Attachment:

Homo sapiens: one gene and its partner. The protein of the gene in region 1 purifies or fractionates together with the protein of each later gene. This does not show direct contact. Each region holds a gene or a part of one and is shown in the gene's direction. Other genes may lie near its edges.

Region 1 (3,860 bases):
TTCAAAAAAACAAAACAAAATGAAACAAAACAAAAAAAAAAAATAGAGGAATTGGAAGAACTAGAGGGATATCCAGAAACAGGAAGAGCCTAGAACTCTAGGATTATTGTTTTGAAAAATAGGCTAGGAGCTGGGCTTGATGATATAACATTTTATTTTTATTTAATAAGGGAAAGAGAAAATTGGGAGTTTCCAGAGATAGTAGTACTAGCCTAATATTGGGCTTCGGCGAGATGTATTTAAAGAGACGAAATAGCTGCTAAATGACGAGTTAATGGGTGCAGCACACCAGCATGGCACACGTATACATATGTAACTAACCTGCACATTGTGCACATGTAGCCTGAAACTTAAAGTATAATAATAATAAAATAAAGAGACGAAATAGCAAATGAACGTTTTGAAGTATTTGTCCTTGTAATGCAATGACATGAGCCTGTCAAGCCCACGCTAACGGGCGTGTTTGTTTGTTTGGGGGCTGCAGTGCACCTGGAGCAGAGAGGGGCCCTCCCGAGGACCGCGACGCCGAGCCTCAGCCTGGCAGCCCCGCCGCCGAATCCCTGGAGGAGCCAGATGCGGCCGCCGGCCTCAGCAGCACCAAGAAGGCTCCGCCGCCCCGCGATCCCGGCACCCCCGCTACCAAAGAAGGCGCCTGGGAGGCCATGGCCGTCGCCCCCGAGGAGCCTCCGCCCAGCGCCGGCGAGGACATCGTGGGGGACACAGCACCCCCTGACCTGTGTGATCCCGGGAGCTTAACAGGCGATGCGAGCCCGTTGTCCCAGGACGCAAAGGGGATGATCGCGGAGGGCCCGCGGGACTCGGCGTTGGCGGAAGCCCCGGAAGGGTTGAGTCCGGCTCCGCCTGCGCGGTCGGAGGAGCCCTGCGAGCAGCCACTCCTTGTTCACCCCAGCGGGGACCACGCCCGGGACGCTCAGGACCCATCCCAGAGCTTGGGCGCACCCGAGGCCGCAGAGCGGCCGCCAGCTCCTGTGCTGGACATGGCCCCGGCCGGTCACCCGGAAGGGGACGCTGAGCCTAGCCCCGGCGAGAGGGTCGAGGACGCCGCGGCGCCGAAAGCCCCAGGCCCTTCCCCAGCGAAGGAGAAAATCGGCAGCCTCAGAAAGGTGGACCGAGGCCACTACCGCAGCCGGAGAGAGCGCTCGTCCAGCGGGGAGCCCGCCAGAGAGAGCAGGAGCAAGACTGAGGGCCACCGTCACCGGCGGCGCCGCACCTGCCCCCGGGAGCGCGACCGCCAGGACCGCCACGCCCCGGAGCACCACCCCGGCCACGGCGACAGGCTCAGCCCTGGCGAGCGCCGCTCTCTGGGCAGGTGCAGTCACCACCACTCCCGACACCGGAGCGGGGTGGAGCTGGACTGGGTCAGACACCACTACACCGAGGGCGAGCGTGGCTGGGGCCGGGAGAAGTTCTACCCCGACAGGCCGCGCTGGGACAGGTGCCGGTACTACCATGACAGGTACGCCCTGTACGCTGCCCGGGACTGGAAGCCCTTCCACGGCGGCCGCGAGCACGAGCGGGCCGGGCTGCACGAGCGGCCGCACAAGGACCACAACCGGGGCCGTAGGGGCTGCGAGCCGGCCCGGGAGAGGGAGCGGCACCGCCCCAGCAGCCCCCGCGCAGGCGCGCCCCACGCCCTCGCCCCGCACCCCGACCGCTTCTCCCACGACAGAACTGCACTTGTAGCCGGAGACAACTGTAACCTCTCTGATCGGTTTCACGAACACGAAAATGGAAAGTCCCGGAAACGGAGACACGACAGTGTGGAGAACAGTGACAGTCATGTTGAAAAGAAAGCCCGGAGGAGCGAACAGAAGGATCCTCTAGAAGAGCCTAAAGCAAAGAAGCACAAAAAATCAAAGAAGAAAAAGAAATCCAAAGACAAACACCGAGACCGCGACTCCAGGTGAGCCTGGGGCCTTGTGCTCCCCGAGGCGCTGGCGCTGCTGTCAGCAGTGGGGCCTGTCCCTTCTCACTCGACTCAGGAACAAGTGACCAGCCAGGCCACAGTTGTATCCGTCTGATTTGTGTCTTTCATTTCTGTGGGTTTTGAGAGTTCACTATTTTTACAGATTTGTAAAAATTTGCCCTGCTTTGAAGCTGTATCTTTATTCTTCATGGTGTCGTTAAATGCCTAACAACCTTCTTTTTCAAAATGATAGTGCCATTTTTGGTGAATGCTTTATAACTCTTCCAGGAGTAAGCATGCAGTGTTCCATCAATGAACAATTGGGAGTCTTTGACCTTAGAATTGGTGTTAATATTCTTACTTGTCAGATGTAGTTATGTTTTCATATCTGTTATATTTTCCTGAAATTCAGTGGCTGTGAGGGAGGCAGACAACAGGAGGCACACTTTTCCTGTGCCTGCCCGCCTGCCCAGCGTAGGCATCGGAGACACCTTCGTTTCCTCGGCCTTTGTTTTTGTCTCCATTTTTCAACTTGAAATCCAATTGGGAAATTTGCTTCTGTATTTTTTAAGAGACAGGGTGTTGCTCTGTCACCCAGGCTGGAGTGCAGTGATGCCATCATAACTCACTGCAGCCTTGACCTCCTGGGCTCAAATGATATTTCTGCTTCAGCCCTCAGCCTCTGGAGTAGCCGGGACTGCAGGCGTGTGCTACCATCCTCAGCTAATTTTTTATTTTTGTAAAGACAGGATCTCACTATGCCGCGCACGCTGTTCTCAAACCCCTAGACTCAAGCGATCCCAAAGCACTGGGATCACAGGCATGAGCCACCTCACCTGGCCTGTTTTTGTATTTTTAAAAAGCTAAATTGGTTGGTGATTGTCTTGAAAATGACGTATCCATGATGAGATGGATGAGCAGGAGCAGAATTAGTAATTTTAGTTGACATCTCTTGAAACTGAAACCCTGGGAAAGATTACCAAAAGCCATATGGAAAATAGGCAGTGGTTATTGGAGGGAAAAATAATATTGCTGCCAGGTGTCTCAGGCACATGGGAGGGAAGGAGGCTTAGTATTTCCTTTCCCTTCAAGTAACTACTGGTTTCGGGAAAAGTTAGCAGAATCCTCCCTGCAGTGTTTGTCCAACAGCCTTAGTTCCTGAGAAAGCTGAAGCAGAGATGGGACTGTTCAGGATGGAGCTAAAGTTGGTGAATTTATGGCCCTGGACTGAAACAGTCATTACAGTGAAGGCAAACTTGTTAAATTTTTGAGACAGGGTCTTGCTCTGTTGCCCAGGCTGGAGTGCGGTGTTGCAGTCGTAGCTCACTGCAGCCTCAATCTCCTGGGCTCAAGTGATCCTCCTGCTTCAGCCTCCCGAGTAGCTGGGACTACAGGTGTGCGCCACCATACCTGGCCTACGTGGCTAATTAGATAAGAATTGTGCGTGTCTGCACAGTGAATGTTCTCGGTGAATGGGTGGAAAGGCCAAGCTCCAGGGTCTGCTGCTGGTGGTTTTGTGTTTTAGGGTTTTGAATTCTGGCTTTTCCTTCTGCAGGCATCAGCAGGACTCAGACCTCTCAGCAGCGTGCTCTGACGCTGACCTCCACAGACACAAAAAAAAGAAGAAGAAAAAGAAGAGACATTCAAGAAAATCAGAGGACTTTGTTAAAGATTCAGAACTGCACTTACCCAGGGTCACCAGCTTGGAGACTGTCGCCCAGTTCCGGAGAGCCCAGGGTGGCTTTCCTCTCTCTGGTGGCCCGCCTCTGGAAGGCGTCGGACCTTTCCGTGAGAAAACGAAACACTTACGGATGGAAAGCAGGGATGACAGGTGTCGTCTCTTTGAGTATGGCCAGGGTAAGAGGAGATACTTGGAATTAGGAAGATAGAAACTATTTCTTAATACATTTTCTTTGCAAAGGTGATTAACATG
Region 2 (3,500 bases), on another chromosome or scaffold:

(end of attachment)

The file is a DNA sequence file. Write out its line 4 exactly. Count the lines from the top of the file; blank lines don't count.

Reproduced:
Region 2 (3,500 bases), on another chromosome or scaffold: